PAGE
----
There are still more than two months to go before season 3 premiere of Netflix's The Crown on November 17, but the series's creator, Peter Morgan, is already getting started on hyping it up, beginning with addressing one of viewers' most urgent questions surrounding the series: Do royals also watch The Crown?
Last year, the British tabloid Express reported that—according to an unnamed "royal insider," anyway—episode 9 of season 2 had managed to rattle Queen Elizabeth II for its depiction of Prince Philips's reaction to how a young Princes Charles dealt with bullies while attending Gordonstoun, one of England's most storied independent schools. Still, outside of tabloid speculation, there's been no real confirmation that the series is even on Buckingham Palace's radar until the Times posted an interview with Morgan on Monday, in which he confirms that the show's crew does indeed have a relationship with the royals.
As it turns out, Morgan heads to Buckingham Palace four times a year to meet with "people who are very high ranking and very active" within the "organization." "Respectfully, I tell them what I have in mind and they brace themselves slightly," Morgan said. From the sound of it, he's particularly concerned with assuring the royals that they won't be satirizing the monarchy. "You know when you get a supermarket trolley that veers to one side, because its wheels aren't right?," Morgan asked. "The wheels on this show want it to do satire, which is what we love doing with our political leaders and royals. But I'm not remotely interested in that. I'm constantly trying to steer it in the other direction, towards something heroic."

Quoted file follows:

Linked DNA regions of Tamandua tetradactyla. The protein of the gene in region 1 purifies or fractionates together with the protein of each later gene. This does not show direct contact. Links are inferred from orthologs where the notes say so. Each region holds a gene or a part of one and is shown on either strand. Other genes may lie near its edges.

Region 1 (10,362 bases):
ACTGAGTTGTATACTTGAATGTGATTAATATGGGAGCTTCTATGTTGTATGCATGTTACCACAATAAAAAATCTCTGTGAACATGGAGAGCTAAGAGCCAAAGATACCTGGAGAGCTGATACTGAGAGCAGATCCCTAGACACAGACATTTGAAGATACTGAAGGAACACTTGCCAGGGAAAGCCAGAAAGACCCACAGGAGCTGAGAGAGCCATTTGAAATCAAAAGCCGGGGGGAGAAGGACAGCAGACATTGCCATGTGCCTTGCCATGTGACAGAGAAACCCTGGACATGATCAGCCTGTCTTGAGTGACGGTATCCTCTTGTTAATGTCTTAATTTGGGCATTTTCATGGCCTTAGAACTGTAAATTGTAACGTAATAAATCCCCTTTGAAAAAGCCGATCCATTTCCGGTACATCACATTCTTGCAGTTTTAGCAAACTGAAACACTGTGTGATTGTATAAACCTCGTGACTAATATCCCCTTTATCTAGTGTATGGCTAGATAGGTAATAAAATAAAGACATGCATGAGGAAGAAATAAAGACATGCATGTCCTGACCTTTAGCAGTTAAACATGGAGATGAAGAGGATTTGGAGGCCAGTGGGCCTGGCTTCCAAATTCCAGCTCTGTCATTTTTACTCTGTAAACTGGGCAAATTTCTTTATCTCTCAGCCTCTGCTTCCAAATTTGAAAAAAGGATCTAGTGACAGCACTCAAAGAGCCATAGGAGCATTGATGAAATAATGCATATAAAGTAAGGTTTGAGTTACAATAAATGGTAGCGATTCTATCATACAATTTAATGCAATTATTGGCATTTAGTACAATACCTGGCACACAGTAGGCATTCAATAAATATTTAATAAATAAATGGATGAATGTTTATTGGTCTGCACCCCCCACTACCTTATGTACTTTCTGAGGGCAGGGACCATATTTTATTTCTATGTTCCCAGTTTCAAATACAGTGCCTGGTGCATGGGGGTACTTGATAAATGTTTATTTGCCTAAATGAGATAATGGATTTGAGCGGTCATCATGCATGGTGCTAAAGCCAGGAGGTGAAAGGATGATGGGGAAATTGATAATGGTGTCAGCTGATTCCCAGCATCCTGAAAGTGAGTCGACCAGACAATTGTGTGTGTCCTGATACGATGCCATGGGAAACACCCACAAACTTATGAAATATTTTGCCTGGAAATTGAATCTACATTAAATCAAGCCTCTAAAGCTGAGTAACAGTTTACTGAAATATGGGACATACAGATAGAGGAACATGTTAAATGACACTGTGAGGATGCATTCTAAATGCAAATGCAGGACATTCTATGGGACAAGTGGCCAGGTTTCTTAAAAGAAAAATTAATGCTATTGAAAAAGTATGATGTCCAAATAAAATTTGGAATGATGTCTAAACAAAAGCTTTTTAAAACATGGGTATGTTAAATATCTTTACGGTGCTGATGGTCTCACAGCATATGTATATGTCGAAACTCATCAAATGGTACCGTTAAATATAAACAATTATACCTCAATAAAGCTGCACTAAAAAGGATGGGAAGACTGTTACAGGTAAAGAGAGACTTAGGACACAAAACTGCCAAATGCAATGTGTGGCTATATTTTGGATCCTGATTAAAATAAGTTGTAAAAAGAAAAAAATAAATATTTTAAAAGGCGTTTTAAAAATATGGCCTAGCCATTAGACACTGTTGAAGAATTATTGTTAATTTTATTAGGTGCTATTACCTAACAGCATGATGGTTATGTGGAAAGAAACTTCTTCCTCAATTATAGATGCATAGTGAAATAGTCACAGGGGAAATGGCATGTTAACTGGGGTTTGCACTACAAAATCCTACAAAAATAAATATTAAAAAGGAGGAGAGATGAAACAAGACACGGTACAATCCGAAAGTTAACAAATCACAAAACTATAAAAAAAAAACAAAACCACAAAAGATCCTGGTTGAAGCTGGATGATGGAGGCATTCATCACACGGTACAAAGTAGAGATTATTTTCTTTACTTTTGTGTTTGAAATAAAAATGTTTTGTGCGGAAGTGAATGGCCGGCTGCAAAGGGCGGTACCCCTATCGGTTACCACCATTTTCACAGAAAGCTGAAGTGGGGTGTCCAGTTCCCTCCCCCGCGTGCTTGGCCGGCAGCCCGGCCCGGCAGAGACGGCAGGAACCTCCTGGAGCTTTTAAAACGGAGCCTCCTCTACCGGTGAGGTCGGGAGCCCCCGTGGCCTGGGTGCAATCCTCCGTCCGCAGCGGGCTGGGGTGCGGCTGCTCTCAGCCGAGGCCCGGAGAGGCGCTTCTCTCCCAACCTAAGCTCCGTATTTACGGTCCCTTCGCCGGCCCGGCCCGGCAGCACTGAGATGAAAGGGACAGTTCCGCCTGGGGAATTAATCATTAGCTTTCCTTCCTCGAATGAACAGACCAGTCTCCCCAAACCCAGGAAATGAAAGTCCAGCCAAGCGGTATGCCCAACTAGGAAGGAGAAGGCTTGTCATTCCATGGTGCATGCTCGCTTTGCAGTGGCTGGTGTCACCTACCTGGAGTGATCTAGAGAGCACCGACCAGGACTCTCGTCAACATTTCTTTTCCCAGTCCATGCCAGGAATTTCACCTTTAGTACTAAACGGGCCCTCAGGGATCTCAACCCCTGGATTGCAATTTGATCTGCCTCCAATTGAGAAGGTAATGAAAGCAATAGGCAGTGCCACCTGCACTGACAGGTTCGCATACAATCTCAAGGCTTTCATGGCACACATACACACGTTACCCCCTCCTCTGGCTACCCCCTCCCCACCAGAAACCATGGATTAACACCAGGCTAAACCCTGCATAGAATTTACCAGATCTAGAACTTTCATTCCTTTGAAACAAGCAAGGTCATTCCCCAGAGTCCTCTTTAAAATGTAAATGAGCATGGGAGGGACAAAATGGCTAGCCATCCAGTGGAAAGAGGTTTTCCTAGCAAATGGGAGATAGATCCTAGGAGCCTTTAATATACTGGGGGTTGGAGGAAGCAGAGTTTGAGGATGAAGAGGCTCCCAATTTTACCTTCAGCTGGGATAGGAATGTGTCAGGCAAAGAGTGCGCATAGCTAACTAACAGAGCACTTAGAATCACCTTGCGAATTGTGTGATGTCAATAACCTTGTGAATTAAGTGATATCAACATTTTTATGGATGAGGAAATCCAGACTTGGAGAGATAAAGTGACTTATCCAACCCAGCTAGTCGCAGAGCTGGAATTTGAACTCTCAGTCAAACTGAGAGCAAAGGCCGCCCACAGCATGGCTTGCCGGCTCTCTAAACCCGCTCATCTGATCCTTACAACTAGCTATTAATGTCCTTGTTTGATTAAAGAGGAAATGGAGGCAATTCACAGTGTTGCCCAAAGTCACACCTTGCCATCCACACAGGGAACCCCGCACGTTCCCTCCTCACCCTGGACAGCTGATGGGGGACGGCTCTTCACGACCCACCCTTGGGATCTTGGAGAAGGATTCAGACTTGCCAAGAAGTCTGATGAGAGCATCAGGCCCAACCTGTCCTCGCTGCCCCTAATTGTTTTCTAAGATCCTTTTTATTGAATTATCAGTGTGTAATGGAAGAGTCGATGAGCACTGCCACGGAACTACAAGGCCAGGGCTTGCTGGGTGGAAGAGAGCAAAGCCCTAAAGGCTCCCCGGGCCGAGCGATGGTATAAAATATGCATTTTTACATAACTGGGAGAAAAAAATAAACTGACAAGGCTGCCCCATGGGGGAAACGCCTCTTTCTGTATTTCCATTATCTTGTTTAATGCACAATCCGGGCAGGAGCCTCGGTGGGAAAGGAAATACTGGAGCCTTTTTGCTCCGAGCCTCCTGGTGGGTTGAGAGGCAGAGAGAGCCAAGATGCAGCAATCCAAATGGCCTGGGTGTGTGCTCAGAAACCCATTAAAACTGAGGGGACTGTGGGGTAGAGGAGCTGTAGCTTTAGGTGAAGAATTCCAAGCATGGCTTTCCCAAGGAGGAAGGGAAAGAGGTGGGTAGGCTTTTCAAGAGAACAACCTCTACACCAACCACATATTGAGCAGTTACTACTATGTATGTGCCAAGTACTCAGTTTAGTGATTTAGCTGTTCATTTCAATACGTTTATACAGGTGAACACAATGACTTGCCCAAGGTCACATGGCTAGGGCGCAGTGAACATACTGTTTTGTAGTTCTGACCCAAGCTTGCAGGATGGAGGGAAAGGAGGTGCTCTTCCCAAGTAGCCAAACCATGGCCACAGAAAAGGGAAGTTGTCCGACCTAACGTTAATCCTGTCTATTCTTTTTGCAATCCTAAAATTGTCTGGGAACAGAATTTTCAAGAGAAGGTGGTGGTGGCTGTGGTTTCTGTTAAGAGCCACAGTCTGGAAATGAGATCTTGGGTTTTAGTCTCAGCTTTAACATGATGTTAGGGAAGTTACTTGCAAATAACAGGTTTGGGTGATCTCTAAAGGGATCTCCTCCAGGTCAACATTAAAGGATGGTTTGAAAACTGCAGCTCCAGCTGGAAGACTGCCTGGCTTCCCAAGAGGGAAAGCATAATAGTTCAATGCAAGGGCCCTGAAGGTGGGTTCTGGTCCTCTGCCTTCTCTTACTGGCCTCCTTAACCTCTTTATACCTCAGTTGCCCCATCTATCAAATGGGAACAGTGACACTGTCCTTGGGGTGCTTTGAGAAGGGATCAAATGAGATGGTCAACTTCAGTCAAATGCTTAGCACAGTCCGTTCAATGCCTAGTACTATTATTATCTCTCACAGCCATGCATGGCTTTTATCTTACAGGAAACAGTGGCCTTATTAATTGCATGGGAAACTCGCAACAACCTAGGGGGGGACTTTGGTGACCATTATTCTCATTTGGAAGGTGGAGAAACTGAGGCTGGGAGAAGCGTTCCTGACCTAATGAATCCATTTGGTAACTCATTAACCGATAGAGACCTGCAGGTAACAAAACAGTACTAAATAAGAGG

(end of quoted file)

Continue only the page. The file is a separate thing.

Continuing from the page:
That isn't exactly comforting to hear on the heels of the announcement that Gillian Anderson will play Margaret Thatcher, which already has fans conflicted; last week, the beloved actress caused an uproar when she shared that she was "relishing ... falling in love with the icon" in a confirmation of her acceptance of the role.
Thatcher—a prominent supporter of the war criminal Augusto Pinochet, whose dictatorship led to the murders and tortures of tens of thousands of Chileans in the 1970s—is by no means "heroic." Sure, there's no need to satirize her, as Morgan astutely points out. But there's also certainly no need to glorify her—whether the monarchy is sufficiently "braced" for it or not.